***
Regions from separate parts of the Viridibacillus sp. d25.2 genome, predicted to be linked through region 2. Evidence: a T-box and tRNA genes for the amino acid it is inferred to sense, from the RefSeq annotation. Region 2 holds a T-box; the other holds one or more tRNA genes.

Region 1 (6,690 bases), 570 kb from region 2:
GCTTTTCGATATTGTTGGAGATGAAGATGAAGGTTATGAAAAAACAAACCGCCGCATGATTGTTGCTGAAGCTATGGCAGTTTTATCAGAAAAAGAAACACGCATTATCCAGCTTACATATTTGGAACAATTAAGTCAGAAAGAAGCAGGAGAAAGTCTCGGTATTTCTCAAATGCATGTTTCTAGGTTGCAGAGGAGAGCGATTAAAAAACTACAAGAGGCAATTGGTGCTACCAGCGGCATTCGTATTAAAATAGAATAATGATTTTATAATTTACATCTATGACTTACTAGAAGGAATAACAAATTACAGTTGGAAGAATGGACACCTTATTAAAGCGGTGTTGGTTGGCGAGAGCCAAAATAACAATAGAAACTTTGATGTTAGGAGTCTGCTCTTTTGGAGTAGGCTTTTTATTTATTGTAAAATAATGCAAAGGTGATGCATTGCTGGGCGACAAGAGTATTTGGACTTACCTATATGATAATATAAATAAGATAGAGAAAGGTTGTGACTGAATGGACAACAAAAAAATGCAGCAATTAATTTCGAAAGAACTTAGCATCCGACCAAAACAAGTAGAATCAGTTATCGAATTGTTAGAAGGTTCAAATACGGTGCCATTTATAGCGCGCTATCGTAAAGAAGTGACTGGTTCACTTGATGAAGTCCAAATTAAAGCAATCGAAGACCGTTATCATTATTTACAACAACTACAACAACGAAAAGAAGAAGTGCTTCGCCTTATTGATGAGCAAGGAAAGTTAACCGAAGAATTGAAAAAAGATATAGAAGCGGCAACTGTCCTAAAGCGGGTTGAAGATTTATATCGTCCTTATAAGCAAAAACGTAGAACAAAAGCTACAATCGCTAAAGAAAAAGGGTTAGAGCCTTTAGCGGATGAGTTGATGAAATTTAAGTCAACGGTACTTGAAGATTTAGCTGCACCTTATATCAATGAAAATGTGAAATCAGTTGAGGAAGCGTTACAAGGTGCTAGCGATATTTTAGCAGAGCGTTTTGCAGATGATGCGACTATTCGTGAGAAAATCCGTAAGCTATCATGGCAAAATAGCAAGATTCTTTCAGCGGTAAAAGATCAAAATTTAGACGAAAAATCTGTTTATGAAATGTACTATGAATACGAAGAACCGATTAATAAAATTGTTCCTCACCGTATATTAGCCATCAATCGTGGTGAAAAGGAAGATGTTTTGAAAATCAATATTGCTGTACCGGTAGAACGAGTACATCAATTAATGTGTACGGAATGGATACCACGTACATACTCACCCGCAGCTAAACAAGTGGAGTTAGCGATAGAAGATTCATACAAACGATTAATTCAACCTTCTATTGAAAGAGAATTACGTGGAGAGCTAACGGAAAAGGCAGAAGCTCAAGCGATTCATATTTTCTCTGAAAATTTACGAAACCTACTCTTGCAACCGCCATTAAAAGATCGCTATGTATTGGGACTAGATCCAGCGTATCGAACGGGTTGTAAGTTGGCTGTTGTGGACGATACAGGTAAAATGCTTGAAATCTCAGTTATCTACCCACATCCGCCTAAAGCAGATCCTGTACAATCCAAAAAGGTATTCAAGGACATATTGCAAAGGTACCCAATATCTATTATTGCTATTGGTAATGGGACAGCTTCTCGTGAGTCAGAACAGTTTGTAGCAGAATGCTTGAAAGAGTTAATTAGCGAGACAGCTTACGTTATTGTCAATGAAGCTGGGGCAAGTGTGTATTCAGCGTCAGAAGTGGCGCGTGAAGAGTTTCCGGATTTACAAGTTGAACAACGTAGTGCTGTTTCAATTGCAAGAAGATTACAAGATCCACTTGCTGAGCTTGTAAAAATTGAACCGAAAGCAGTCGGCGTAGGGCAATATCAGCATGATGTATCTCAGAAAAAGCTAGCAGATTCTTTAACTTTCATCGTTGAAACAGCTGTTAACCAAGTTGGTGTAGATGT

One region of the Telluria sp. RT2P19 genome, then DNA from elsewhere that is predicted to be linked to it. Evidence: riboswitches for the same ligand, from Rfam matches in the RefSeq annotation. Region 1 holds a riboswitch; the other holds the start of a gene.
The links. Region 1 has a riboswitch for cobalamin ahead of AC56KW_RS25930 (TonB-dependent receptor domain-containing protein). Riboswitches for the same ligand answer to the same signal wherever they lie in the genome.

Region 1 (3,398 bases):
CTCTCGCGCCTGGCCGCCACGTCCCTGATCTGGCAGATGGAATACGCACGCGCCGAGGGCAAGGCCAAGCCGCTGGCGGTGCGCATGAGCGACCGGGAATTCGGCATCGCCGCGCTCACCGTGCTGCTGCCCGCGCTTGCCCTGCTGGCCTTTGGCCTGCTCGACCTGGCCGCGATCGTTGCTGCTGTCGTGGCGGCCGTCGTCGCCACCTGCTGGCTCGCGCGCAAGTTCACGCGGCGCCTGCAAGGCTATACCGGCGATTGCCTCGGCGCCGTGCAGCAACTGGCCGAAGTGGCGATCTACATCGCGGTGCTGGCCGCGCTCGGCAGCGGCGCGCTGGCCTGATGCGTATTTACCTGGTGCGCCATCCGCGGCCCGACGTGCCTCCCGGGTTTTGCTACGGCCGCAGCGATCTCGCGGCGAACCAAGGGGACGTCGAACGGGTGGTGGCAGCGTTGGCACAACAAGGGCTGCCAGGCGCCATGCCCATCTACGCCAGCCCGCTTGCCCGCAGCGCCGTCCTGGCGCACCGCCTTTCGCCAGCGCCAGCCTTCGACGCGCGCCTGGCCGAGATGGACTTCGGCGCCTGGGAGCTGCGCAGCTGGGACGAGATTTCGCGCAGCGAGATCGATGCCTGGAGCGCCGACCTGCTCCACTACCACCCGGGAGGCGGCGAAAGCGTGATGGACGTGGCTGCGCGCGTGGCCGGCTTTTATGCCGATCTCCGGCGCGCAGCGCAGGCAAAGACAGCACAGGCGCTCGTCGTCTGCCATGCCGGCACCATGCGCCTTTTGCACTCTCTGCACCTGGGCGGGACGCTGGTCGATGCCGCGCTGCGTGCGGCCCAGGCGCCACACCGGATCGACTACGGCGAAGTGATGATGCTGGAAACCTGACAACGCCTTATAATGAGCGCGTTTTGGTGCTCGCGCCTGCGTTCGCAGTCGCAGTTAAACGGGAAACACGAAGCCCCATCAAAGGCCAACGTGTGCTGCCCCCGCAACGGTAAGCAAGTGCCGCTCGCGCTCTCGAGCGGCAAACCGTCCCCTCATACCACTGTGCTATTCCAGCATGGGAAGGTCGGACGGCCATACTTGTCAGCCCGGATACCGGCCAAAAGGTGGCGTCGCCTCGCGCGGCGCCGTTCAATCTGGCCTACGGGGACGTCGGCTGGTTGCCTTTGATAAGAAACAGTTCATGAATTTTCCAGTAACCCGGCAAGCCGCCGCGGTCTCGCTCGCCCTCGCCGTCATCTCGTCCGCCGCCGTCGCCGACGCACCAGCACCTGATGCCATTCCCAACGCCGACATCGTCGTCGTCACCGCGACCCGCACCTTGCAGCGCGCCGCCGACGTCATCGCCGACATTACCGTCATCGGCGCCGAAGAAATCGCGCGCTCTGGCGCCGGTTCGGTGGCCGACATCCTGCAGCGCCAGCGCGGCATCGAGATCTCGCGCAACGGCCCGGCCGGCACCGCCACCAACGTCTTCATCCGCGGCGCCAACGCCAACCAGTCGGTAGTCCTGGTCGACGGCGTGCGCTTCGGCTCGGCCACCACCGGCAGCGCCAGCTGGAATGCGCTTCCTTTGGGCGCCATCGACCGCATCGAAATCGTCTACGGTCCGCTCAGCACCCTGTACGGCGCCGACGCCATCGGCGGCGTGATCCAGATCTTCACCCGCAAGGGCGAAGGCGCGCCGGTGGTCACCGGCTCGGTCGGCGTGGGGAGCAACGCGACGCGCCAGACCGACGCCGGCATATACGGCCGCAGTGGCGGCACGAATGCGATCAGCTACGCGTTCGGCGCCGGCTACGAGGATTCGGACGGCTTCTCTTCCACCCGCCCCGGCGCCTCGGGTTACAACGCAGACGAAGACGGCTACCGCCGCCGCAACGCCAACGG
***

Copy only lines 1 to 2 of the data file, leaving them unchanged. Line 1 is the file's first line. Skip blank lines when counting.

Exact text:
Regions from separate parts of the Viridibacillus sp. d25.2 genome, predicted to be linked through region 2. Evidence: a T-box and tRNA genes for the amino acid it is inferred to sense, from the RefSeq annotation. Region 2 holds a T-box; the other holds one or more tRNA genes.

Region 1 (6,690 bases), 570 kb from region 2: